A Queenstown swimming school boss is petitioning for more access for independent learn-to-swim classes at the new $20-million Alpine Aqualand pool.
Jane Hughes, director of Wakatipu Swim School, claims commercial operators are being squeezed out of the state-of-the-art facility at the Events Centre.
Last year her business, along with another local swim school, Water Discovery, had an agreement with Aqualand operators Lakes Leisure to use the pool on a regular basis.
But Hughes says she was told last month her activities were being limited to a Sunday — so she’s pulled out of using the centre altogether.
As a result, she says parents are being forced to enrol their kids in Alpine Aqualand’s in-house swim school if they want to use the new pool — and this is “restricting choice for the community”.
Hughes will present a letter signed by “hundreds” of supporters to a Queenstown Lakes District Council finance committee meeting next Thursday and is also calling for a mass turnout of parents.
“I’ve been taking my classes at the pools at Queenstown Primary and Wakatipu High but understandably some people want to use Alpine Aqualand as it’s more convenient for them,” she says.
“This is not sour grapes. There is room for independent classes as well as the in-house ones. We need to go back to the council and say, ‘Hang on, this is a community pool and the community need to have a say in how it’s being used’.”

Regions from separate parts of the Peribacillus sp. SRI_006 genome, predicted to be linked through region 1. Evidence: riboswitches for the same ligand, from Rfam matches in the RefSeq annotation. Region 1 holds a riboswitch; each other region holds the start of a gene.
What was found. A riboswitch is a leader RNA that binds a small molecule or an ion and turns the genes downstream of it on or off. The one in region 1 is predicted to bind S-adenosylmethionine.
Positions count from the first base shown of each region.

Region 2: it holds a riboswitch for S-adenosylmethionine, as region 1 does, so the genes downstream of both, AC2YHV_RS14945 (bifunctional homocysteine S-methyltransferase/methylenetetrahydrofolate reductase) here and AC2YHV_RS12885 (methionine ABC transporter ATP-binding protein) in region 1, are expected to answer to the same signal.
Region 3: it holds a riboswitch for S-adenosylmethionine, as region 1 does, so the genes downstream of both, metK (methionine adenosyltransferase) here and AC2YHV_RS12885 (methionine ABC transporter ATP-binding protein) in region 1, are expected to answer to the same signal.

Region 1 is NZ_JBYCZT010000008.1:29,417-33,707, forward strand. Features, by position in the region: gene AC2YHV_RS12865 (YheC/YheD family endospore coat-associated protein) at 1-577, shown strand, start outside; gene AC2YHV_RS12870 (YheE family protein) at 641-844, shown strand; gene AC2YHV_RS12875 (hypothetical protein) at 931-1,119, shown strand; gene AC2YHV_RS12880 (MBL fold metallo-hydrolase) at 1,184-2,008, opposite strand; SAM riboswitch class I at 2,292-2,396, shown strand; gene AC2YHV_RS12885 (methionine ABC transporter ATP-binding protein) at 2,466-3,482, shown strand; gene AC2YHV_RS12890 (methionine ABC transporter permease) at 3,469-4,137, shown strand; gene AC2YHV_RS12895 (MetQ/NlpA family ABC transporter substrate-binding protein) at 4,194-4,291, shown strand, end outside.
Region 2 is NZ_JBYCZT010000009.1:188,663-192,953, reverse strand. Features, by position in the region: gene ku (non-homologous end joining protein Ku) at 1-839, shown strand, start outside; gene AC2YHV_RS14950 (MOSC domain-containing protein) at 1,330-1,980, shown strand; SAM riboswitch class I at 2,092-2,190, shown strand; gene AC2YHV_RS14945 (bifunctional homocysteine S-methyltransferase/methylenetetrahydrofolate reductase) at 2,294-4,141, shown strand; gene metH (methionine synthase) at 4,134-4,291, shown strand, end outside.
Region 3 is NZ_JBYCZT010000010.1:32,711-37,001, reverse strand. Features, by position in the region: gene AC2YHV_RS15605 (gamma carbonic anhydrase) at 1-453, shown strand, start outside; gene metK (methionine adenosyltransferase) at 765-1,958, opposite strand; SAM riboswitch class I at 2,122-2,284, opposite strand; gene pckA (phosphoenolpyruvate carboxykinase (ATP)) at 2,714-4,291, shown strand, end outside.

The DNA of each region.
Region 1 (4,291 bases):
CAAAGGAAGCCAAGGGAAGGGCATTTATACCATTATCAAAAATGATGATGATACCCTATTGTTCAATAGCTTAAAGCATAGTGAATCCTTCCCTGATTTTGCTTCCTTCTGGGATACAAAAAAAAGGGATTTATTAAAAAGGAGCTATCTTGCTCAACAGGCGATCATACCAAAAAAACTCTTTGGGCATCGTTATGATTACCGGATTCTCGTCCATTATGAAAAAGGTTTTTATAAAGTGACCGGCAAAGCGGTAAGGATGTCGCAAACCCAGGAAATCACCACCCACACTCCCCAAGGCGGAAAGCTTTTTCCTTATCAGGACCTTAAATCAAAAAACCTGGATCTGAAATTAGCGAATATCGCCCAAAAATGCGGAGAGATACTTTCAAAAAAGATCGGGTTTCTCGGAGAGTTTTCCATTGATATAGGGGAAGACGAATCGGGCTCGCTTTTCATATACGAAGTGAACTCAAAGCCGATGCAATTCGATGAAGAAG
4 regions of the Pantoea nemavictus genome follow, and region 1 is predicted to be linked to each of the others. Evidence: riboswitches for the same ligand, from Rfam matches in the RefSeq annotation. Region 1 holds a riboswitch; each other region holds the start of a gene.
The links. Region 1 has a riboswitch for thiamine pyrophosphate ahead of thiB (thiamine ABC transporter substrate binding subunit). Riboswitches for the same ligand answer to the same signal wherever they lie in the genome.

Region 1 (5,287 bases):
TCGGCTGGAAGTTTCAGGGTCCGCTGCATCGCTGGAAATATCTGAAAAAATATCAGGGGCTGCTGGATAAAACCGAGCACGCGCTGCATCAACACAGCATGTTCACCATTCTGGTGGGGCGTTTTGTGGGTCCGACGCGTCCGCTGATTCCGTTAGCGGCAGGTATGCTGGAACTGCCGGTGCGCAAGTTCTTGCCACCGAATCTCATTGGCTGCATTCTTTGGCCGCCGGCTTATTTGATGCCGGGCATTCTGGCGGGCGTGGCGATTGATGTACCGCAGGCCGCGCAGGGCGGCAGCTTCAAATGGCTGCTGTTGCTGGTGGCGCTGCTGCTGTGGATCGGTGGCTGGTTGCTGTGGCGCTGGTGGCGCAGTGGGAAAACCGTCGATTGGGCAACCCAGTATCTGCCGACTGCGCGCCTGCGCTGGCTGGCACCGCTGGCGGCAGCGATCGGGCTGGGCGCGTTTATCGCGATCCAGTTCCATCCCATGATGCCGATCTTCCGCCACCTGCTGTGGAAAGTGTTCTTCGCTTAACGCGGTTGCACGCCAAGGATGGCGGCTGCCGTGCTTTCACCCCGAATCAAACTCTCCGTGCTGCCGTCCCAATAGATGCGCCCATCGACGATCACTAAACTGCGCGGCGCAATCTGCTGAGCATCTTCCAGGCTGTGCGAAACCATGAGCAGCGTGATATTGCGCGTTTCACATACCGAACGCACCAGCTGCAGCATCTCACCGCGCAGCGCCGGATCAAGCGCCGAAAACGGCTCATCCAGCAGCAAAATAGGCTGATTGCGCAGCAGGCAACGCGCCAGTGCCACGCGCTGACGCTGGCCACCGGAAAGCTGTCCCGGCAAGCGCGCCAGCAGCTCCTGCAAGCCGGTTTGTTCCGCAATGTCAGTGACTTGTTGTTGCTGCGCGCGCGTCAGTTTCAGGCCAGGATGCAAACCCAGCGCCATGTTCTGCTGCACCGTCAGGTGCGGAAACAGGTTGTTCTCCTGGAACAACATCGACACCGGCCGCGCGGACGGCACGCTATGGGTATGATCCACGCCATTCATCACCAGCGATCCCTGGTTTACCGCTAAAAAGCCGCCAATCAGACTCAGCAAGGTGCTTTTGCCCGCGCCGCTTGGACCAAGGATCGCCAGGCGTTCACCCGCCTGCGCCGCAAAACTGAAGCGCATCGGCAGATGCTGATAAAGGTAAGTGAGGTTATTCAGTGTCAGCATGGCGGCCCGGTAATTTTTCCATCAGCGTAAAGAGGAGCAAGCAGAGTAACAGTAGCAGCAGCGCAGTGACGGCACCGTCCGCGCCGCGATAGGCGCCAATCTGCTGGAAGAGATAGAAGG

But Fiona McKissock, boss of Lakes Leisure, says access was reduced because of increased demand for the in-house classes.
“We had a two-term trial last year with the independent classes, but demand for the community swim school was exceeding the space we had available and we had to turn people away.
“This was because of the independent operators.
“The community was asking for more spots at peak times. Now there are 430 children enrolled with Aqualand’s learn-to-swim programme and a schools programme is also provided to Arrowtown Primary and St Joseph’s.”
She adds: “Everywhere else in the country the pool operator runs the swim school and surplus revenue goes to offset the high running costs of the pool and provide programmes for the community.”
Hughes also claims Alpine Aqualand is losing “substantial” income by excluding independent swim schools and that the pool is not as busy as it should be.
McKissock disputes this. “We are getting about 13-15,000 people through the swimming pool every month, which is fantastic.”